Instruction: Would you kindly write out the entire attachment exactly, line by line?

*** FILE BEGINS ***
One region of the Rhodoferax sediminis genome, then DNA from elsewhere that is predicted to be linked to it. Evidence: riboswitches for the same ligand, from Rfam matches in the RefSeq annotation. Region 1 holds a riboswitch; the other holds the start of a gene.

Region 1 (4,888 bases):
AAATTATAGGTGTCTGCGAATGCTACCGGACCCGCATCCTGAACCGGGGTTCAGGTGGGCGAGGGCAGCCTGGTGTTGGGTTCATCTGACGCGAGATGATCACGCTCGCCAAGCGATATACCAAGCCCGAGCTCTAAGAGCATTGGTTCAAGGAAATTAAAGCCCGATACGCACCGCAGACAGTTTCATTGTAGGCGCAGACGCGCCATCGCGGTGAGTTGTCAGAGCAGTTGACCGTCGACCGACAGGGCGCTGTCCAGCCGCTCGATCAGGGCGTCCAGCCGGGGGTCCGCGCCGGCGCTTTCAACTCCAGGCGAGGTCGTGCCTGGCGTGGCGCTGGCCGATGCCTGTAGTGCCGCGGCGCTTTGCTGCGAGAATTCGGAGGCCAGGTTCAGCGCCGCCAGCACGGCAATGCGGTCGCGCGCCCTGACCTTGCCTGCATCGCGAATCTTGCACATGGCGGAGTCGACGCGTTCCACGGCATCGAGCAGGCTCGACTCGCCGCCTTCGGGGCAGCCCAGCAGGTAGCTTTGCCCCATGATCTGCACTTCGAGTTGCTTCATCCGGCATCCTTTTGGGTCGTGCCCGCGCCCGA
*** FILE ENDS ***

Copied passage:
One region of the Rhodoferax sediminis genome, then DNA from elsewhere that is predicted to be linked to it. Evidence: riboswitches for the same ligand, from Rfam matches in the RefSeq annotation. Region 1 holds a riboswitch; the other holds the start of a gene.

Region 1 (4,888 bases):
AAATTATAGGTGTCTGCGAATGCTACCGGACCCGCATCCTGAACCGGGGTTCAGGTGGGCGAGGGCAGCCTGGTGTTGGGTTCATCTGACGCGAGATGATCACGCTCGCCAAGCGATATACCAAGCCCGAGCTCTAAGAGCATTGGTTCAAGGAAATTAAAGCCCGATACGCACCGCAGACAGTTTCATTGTAGGCGCAGACGCGCCATCGCGGTGAGTTGTCAGAGCAGTTGACCGTCGACCGACAGGGCGCTGTCCAGCCGCTCGATCAGGGCGTCCAGCCGGGGGTCCGCGCCGGCGCTTTCAACTCCAGGCGAGGTCGTGCCTGGCGTGGCGCTGGCCGATGCCTGTAGTGCCGCGGCGCTTTGCTGCGAGAATTCGGAGGCCAGGTTCAGCGCCGCCAGCACGGCAATGCGGTCGCGCGCCCTGACCTTGCCTGCATCGCGAATCTTGCACATGGCGGAGTCGACGCGTTCCACGGCATCGAGCAGGCTCGACTCGCCGCCTTCGGGGCAGCCCAGCAGGTAGCTTTGCCCCATGATCTGCACTTCGAGTTGCTTCATCCGGCATCCTTTTGGGTCGTGCCCGCGCCCGA